“We actually do feel that a great percentage of the opposition are moderates that we’re working with,” State Department spokeswoman Jen Psaki said in response to a question about the strength of the al-Qaeda affiliates in Syria, including Jabhat al-Nusrah (the al-Nusrah Front).
“Clearly, the prime minister and the secretary-general and President Jarba are all individuals working to help the innocent men, women, and children of Syria who have been impacted,” she added, referring to the three top leaders in the U.S.-backed Syrian National Coalition (SNC).
The SNC elected Ahmad Tumeh, described in some media reports as a “moderate Islamist,” as prime minister at a meeting in Istanbul on Saturday. The SNC last July elected Ahmad al-Jarba as president and Badr Jamous as secretary-general.
Psaki’s “great percentage” assertion is in line with other recent statements by the administration. Secretary of State John Kerry told lawmakers on Sept. 3 that claims the opposition was becoming less moderate and “more infiltrated by al-Qaeda” were “basically not true,” saying on the contrary that “the opposition has increasingly become more defined by its moderation.” (Russian President Vladimir Putin accused Kerry of lying.)
Deputy national security advisor Ben Rhodes concurred with Kerry two days later, telling reporters traveling to the G20 summit in St. Petersburg, “We’ve always been very clear that there is a segment of the opposition that are extremists, but that there’s a broader majority who are moderate.”
Those assessment have been called into question, again, by a new report from British consultancy IHS Jane’s, which attempts a breakdown of the approximately 100,000 total fighters in the anti-Assad opposition.
The report to be released later this week is available only to corporate clients, but report author Charles Lister on his Twitter account said just 20,000 could be regarded as “genuine moderate nationalists,” with Kurdish separatists making up a further 5,000-10,000.
Lister put the number of jihadists among the rebels at around 10,000, the number of Sunni Salafist Islamists at around 30,000, and the number of Muslim Brotherhood Islamists at about 35,000.
This means almost half of the total are jihadists or hardline Islamists – even without including Muslim Brotherhood Islamists in the count.
A debate over whether the West should view Muslim Brotherhood Islamist ideology as “moderate” has played out particularly in the Egyptian context since the 2011 revolution that brought to power a Muslim Brotherhood administration, cut short after one year by the military on July 3.
Jonathan Spyer, a senior research fellow at the Global Research in International Affairs Center in Herzliya, Israel, has traveled several times to rebel-controlled parts of northern Syria over the last year, interviewing commanders and others.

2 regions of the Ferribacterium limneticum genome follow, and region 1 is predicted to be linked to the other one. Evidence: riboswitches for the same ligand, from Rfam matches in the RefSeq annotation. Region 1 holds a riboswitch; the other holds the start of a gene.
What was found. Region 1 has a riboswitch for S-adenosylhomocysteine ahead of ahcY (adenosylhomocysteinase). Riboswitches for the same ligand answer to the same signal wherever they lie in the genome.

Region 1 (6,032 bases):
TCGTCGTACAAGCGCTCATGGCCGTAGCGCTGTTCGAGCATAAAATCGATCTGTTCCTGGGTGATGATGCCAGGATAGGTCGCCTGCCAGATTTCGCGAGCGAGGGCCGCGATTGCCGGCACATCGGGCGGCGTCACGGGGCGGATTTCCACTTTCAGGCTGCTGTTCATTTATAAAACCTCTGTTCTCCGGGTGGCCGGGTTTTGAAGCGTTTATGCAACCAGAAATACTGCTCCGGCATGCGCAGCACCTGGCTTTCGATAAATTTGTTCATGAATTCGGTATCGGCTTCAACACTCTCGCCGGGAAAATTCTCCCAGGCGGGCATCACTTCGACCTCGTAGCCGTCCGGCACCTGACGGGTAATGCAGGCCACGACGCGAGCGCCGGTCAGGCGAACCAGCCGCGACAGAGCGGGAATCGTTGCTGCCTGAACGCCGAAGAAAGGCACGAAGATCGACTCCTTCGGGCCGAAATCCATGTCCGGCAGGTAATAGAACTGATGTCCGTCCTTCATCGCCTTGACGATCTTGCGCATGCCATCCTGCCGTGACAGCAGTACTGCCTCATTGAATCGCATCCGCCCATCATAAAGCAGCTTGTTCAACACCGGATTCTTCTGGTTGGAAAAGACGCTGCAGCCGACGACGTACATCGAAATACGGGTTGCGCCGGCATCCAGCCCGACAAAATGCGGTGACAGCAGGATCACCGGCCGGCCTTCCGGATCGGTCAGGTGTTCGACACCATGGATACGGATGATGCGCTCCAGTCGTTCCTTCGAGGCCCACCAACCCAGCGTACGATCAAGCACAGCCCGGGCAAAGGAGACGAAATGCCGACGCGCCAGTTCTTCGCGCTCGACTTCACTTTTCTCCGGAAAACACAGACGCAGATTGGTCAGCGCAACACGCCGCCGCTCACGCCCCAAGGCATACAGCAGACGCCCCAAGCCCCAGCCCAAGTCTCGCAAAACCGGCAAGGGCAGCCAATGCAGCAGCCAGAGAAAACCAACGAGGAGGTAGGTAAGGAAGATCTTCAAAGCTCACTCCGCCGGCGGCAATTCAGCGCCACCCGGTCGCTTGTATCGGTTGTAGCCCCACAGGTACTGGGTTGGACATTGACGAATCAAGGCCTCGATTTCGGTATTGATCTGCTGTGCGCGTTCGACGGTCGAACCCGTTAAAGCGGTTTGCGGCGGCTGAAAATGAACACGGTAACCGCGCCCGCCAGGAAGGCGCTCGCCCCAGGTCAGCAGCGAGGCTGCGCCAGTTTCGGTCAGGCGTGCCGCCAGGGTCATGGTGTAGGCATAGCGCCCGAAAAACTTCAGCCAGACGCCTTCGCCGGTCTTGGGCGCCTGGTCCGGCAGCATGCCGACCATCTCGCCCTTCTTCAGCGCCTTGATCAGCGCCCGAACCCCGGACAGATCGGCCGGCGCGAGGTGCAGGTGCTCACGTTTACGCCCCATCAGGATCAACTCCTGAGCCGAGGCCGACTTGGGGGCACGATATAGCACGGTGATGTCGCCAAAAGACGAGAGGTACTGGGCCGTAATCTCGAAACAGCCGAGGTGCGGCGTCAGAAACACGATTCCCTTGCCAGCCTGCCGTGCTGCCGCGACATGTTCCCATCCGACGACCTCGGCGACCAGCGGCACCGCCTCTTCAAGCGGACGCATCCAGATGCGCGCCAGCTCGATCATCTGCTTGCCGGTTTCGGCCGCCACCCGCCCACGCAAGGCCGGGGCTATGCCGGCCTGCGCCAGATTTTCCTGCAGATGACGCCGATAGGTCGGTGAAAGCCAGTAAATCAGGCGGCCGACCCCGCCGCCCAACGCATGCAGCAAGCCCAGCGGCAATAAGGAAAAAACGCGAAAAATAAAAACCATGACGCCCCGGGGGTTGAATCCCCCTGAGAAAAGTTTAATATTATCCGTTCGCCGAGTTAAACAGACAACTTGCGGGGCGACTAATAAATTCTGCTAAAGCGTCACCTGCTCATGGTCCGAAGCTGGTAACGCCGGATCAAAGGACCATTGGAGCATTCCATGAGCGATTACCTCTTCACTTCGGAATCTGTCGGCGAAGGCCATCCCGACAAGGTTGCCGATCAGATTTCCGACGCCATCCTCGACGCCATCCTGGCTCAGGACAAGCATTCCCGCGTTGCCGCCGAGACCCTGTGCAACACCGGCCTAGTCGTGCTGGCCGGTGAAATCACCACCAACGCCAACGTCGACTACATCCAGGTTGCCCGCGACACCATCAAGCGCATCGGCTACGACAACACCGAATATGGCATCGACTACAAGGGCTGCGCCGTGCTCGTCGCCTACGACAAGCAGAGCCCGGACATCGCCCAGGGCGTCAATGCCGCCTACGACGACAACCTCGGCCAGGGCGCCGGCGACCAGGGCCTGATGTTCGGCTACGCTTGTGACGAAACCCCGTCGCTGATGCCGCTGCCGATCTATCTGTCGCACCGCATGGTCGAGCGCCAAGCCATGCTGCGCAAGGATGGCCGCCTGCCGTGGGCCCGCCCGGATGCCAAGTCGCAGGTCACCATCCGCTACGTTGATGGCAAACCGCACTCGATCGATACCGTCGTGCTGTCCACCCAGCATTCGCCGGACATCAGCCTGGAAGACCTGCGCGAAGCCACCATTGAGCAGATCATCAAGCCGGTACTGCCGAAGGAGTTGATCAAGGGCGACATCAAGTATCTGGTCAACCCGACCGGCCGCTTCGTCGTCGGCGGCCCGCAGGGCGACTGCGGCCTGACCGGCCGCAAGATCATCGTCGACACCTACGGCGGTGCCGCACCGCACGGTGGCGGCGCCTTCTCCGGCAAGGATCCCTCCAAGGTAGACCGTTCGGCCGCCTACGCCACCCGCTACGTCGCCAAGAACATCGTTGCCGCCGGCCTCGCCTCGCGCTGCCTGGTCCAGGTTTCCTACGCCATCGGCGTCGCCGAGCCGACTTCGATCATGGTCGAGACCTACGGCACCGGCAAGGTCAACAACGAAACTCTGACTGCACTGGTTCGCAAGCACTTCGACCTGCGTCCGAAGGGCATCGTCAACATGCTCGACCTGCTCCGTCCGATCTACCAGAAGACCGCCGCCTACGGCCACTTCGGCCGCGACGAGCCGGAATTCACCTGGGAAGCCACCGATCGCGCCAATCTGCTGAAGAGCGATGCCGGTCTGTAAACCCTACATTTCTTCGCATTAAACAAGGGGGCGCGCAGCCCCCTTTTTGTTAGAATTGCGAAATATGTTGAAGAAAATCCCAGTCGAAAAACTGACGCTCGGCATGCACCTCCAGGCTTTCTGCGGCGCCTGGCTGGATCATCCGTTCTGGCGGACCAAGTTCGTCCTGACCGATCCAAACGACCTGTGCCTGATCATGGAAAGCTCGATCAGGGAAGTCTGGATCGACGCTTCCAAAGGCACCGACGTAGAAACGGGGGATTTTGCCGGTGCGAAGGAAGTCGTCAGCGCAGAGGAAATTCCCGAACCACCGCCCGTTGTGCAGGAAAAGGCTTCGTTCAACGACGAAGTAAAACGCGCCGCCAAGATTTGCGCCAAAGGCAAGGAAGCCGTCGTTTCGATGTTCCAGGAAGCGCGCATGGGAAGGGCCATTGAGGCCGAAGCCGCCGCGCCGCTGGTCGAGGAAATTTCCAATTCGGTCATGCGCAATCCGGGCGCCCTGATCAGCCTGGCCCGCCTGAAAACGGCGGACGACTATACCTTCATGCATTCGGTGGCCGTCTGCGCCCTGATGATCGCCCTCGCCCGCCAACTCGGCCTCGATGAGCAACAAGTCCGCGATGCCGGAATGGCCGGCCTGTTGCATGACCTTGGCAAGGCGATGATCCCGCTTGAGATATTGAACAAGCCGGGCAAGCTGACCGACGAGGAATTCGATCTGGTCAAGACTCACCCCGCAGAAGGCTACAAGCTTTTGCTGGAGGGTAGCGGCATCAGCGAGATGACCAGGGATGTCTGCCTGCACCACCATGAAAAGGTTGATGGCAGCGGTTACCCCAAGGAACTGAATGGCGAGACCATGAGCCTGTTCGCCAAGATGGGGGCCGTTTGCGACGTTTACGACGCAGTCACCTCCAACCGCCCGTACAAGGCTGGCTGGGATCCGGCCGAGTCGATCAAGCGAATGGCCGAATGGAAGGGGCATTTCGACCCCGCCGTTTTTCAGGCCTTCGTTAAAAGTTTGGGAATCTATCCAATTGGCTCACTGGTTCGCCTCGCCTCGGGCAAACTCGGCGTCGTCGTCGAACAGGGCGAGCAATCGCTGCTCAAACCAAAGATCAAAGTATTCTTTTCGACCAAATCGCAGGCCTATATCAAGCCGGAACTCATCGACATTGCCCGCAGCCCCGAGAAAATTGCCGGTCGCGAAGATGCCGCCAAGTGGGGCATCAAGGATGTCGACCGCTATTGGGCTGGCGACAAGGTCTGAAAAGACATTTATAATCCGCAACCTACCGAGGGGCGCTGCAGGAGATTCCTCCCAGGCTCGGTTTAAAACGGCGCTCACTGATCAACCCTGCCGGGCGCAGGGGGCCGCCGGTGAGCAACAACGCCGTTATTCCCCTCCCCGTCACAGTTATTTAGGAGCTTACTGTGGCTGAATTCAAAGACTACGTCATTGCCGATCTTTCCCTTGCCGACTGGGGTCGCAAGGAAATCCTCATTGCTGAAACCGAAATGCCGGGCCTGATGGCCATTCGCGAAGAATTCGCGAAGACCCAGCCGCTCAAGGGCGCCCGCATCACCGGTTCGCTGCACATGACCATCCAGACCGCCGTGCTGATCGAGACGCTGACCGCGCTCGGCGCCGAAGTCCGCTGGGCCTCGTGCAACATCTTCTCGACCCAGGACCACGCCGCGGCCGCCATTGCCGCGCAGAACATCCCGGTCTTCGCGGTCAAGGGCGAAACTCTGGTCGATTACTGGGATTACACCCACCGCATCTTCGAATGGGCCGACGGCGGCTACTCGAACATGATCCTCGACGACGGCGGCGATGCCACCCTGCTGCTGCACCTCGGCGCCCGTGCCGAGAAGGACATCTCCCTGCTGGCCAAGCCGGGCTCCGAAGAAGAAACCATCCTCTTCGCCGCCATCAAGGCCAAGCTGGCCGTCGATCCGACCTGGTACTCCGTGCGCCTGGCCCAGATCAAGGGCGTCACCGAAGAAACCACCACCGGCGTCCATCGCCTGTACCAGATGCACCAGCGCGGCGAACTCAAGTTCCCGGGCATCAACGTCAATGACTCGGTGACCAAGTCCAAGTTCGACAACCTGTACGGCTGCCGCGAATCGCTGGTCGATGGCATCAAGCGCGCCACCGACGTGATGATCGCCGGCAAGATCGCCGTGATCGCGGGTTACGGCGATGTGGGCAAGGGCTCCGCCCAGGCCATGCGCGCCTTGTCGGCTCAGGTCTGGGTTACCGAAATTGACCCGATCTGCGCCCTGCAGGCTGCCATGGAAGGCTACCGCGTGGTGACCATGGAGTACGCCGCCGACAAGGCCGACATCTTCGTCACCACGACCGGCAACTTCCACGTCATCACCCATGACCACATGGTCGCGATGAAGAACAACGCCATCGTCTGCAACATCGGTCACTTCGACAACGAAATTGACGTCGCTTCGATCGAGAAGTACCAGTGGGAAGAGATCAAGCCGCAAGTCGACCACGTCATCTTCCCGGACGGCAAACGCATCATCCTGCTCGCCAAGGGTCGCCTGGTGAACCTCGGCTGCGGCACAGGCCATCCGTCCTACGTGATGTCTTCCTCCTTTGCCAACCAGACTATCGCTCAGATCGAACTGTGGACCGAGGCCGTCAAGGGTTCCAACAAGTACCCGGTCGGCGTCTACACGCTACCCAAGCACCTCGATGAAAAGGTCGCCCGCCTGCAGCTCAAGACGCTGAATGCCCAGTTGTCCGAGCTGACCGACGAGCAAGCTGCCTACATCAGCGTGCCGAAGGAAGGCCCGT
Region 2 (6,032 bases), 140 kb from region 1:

He argued in a recent paper that Americans should be aware of attempts by pro-rebel mouthpieces to rebrand Muslim Brotherhood-oriented militias in Syria as “moderate” and “democratic.”
In reality, Spyer said, they share the ideas of ousted Egyptian President Mohammed Morsi and Hamas, the Gaza-based Palestinian branch of the Muslim Brotherhood.
“Don’t be fooled,” he concluded.
Last week CNSNews.com reported that Syrian Muslim Brotherhood leader Riyadh Al-Shaqfa in a television interview last year said his group does not believe a post-Assad Syria would ever recognize Israel.
Among the most effective and well-armed rebel groups in Syria are the two al-Qaeda-affiliated ones – al-Nusrah and the Islamic State of Iraq and al-Shams (ISIS); and a Salafist entity called Ahrar al-Sham, which also includes many foreign fighters.
In its latest update, released last week, a U.N.-commissioned expert panel investigating violations of human rights law in the Syrian civil war reported that, “Despite efforts to limit the extremists’ influence in opposition circles, the radicalization of anti-government fighters continued” in recent months.
“Alongside a growing number of foreign fighters, the discipline and operational abilities of radical fighters, combined with better access to reliable sponsors, allowed them to outmatch the fractious moderate groups.”
The report said al-Nusrah and ISIS have also “developed their own strongholds in the north” of Syria.
Jihadists and other Islamist rebel factions have clashed in various parts of the country in recent months, most recently near the border with Iraq last weekend.